I would hazard a guess that people who happen to live in Fern Valley or Pine Cove sometimes eat out in the town of Idyllwild, have a drink in Idyllwild, shop for food in Idyllwild, do business in Idyllwild, use the library in Idyllwild and/or just pick up their mail in Idyllwild. Are these people then unaffected by the politics and policies of Idyllwild Water District?

It seems to me that we are one community in the San Jacinto Mountains — Idyllwild/Fern Valley/Pine Cove — a small one. We share the same zip code, the same natural environment of trees, land, air and water. And yet it appears that fiefdoms have been created that are being defended.

Unfortunately, we’re showing ourselves to be very much a microcosm of today’s world; we’re exhibiting the “them vs. us” syndrome playing out so vividly on the world’s stage.

There must be some way to consolidate that would be advantageous and benefit everyone in the long run. No doubt there would be growing pains as we all made adjustments.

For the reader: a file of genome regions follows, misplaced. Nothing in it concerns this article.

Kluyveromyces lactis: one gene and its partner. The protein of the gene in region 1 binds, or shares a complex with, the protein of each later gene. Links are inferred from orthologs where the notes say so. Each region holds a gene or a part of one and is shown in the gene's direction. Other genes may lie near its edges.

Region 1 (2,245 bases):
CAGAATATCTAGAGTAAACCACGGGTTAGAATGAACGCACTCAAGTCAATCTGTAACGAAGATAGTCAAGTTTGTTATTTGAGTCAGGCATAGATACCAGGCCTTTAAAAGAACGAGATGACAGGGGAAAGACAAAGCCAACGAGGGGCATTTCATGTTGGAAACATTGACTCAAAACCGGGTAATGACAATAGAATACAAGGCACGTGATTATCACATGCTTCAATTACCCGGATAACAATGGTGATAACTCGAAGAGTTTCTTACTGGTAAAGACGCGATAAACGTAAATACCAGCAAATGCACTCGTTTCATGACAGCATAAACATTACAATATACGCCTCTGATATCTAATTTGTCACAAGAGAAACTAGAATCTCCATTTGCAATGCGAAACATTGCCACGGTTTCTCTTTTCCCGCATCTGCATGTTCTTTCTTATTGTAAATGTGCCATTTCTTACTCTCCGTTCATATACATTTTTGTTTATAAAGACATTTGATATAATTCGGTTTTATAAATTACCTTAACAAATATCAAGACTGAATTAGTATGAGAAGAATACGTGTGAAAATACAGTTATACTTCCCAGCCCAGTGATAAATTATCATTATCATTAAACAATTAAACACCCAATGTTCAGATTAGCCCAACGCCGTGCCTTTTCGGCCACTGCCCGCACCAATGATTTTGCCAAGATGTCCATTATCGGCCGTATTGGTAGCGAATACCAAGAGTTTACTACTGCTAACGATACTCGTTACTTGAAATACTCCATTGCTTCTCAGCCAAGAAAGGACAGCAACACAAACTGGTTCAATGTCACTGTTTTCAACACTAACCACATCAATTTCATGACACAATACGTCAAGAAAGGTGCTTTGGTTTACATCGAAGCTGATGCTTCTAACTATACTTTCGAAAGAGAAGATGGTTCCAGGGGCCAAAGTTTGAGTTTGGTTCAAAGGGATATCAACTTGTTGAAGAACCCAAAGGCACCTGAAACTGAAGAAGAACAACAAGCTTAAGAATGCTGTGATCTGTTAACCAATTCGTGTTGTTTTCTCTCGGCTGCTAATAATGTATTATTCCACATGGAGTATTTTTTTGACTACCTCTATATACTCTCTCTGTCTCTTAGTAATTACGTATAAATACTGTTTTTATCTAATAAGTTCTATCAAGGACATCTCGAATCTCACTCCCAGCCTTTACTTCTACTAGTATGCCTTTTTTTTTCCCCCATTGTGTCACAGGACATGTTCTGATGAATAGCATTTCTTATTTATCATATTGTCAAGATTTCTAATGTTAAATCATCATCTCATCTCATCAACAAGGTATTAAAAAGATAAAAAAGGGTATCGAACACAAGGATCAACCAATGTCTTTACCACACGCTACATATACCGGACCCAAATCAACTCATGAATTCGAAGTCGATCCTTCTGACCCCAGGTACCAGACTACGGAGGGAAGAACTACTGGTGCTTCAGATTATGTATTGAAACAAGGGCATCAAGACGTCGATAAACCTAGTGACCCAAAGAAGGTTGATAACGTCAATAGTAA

We have an opportunity to look to the future and to set an example for our children, our children’s children and future generations.

As long as we maintain a “them vs. us” mentality, we will never improve this community and we will continue to keep the status quo, which gets us nothing but hostility, separation and stagnation.

“It” doesn’t have to be broke to want to fix it. It can be improved, brought into relevancy and administered the proper care.

When will we realize that compassion will get us to where we all want to be — in a society of fair-minded, caring people who help one another, who don’t need to wait for a disaster to strike in order to work together for the common good? United we stand. Divided we fall. Perhaps we can help improve the world stage community by community.

Emily Roossien